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New York Times, Friday, December 25, 2015

Author: Mary Lou Guizzo and Jeff Chen
Editor: Will Shortz
Mary Lou Guizzo
TotalDebutLatestCollabs
174/17/201411/19/20168
SunMonTueWedThuFriSatVariety
21131621
ScrabbleRebusCirclePangram
1.60120
Jeff Chen
TotalDebutLatestCollabs
667/5/20102/23/201739
SunMonTueWedThuFriSat
1954111665
ScrabbleRebusCirclePangram
1.633122

This puzzle:

Rows: 15, Columns: 15 Words: 66, Blocks: 39 Missing: {JQZ} There are unchecked squares This is puzzle # 8 for Ms. Guizzo. This is puzzle # 46 for Mr. Chen. NYT links: Across Lite PDF
Constructor notes: MARY LOU: When Jeff and I started kicking around ideas for a Christmas puzzle, we were shooting for a Friday, Dec. 25 date ... more
Constructor notes:

MARY LOU:

When Jeff and I started kicking around ideas for a Christmas puzzle, we were shooting for a Friday, Dec. 25 date — themeless with a mini-theme. One of the first steps I took was to research previous holiday puzzles. You really should try this lovely one by Paula Gamache if you've not worked it already. Her puzzle inspired me to give a visual aspect to the puzzle, using the black squares to make candy cane shapes.

I ran the idea by Jeff and he quickly whipped out a grid skeleton. I noticed that both ST NICHOLAS and CANDY CANES could be worked into his grid and he noticed that X, M, A and S would fit into the candy canes' crooks. We went back and forth on the fill — took some time to get a clean grid! I do believe Jeff came up with the six entries unique to the NYT database — IT'S A KEEPER, KGB SPIES, MISEDUCATE, NO LOOK PASS, OPERA CAPE and TELENOVELA. I enjoyed fitting LA SCALA in with that OPERA CAPE!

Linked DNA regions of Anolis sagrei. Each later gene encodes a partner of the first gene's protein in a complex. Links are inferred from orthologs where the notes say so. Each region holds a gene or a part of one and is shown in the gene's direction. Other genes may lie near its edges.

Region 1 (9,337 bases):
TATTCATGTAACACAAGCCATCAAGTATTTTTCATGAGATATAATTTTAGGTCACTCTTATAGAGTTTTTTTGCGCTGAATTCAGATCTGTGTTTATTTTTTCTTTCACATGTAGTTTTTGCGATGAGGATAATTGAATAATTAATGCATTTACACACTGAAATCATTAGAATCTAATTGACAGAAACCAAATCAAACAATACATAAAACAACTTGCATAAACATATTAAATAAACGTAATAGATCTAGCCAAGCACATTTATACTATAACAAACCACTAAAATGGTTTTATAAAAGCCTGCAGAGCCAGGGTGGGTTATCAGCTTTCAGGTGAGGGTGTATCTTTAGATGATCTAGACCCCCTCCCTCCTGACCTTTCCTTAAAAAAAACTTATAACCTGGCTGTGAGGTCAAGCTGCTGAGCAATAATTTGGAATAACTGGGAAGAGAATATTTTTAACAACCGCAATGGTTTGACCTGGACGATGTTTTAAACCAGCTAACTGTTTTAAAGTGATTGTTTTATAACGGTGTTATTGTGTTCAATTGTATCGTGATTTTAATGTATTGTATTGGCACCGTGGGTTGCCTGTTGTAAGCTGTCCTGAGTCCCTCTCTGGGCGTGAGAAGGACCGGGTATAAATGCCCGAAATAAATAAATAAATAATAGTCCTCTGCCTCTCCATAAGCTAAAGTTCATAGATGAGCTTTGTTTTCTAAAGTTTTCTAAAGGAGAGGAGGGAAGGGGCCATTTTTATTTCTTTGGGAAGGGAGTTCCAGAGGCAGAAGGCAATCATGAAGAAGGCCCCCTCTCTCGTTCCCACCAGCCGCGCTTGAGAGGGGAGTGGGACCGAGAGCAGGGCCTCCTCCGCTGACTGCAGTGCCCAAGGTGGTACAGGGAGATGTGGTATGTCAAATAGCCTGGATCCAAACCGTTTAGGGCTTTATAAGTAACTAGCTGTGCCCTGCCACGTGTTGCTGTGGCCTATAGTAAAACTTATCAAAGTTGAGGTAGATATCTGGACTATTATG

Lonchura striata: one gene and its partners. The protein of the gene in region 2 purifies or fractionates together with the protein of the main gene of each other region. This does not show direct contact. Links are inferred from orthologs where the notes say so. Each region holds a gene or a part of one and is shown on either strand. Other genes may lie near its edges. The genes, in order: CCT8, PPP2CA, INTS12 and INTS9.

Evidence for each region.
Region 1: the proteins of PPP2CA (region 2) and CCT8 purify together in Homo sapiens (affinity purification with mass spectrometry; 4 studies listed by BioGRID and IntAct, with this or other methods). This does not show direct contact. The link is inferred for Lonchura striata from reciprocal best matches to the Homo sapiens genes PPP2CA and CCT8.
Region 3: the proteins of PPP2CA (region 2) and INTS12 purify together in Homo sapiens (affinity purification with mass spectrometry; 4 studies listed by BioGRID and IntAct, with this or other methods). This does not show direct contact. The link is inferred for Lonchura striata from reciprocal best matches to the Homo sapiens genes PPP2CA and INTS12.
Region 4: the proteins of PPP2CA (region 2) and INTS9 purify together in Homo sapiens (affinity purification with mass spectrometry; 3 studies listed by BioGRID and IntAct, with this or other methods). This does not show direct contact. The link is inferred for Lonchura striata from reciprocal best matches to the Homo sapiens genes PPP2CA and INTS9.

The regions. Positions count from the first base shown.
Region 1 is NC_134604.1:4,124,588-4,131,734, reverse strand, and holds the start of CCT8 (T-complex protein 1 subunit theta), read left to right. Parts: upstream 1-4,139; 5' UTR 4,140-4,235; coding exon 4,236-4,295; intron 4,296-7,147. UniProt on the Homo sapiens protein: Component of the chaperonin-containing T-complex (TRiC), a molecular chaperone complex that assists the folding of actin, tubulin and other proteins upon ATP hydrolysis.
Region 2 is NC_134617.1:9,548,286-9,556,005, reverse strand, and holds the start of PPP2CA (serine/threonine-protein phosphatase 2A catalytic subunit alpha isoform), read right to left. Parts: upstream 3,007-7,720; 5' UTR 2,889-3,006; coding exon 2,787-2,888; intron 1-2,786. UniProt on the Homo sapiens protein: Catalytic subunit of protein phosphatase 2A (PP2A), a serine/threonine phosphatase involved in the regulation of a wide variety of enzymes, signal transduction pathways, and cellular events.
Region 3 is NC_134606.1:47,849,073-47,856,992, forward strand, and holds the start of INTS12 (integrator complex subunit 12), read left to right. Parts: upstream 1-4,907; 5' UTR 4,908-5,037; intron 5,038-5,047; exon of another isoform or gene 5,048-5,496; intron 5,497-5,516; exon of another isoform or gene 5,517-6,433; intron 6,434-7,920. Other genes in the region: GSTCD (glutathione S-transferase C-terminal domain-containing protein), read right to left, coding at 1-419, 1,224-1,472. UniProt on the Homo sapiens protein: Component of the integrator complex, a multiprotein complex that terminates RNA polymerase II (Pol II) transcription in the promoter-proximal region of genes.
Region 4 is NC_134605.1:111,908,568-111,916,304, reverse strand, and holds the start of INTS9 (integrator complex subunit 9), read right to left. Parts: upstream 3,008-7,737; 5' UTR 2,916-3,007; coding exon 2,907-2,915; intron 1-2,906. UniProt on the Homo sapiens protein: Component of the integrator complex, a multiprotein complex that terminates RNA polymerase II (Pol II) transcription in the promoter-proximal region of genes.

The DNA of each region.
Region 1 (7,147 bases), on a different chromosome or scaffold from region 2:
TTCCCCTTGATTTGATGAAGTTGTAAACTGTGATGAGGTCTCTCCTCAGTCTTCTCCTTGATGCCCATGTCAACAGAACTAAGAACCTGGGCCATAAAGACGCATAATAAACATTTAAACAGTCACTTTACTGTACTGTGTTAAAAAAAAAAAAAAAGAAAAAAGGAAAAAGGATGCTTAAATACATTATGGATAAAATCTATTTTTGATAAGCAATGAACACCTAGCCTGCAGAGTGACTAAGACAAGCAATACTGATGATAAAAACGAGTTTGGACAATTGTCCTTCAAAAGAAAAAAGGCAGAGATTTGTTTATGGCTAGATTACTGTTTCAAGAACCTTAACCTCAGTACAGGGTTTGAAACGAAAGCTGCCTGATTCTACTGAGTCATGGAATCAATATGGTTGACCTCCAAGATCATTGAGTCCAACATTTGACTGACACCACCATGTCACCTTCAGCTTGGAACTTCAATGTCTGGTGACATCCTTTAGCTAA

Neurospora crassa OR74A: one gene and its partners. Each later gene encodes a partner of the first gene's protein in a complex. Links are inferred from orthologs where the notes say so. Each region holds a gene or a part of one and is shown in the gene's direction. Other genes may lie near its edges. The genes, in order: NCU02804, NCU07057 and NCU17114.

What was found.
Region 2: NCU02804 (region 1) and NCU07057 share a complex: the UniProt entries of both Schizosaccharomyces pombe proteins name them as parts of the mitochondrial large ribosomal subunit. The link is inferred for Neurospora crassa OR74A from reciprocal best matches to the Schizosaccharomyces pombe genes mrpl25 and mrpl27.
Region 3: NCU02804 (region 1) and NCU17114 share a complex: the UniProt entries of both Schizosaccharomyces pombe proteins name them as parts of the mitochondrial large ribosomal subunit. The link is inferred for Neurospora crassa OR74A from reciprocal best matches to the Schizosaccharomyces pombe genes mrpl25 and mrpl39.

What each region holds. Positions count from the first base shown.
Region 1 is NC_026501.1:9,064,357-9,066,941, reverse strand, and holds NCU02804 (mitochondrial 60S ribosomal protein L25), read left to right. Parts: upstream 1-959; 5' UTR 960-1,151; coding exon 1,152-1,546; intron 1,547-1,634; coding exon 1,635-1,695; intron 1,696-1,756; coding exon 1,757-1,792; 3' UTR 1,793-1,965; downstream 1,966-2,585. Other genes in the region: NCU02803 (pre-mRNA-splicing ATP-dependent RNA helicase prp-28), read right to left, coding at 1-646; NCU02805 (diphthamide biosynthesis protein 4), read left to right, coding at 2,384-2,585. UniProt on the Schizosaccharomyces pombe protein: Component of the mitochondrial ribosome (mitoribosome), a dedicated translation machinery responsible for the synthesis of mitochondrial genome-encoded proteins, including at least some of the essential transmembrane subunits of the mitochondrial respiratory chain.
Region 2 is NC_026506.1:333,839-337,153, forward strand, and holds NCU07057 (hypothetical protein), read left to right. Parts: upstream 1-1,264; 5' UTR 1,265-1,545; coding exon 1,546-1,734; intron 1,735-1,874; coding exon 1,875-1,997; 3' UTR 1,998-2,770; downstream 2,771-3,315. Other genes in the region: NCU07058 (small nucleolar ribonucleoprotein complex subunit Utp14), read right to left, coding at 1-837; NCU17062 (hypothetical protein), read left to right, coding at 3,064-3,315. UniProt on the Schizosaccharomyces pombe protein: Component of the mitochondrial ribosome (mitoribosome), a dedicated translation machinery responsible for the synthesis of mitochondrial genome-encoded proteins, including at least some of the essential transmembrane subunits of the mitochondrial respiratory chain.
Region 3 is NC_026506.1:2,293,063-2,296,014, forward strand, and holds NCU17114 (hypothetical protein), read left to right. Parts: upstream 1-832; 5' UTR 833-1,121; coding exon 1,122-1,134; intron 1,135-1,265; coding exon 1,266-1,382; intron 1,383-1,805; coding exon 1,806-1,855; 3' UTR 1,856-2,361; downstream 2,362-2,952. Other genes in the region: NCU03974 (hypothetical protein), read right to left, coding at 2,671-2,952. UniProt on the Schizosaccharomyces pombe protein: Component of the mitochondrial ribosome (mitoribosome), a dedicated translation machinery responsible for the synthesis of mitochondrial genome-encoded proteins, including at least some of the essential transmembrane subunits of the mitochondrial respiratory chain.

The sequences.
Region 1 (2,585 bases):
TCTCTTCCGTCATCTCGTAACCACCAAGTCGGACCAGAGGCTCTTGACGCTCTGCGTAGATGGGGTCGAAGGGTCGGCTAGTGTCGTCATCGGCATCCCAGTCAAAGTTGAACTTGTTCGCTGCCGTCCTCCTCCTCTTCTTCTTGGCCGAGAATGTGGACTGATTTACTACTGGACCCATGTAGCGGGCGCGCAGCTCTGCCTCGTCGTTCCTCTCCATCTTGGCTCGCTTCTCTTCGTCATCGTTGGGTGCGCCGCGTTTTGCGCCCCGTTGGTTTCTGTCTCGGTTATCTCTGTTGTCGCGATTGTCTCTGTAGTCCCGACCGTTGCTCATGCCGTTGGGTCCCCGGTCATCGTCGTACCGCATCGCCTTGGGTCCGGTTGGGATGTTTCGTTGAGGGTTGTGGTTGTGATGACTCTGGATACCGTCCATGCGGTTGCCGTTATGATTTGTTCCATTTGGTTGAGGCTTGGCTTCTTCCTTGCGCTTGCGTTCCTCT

We had several options for cluing CANDY CANES including the fact that Spangler makes 2.7 million a day! Jeff came up with "Small time crooks?" which I thought was clever. It is always a pleasure to work with him. And always a pleasure to get that "Yes!" email from Will and Joel — thanks for accepting and editing!

I hope you enjoyed this Christmas puzzle and that you and your family have a wonderful holiday.

Jeff Chen notes: ML's great idea, making candy cane shapes out of black squares. And then when she paired CANDY CANE with ST NICHOLAS (who's tied to ... more
Jeff Chen notes:

ML's great idea, making candy cane shapes out of black squares. And then when she paired CANDY CANE with ST NICHOLAS (who's tied to CANDY CANEs by legend), it seemed nearly perfect. If we could only figure out what might fit in those "unchecked" squares in the crooks of the candy canes …

Magic Johnson, master of the NO-LOOK PASS

The engineer in me laid out the X M A S in left to right, top to bottom sequential order (the M to the west, the A to the east, and S in the south). It should be logical and orderly, dammit! ML very tactfully pointed out that this looked weird. Being weird, I took this as a compliment.

Thankfully, ML managed to convince me that a clockwise ordering of X M A S made much more sense.

We started with a 64-word grid (the block between AL HIRT and RCA removed). I like a challenge, and going down that low — along with the puzzle already being constrained by the candy cane blocks and the pair of mini-themers — seemed like a fun adventure.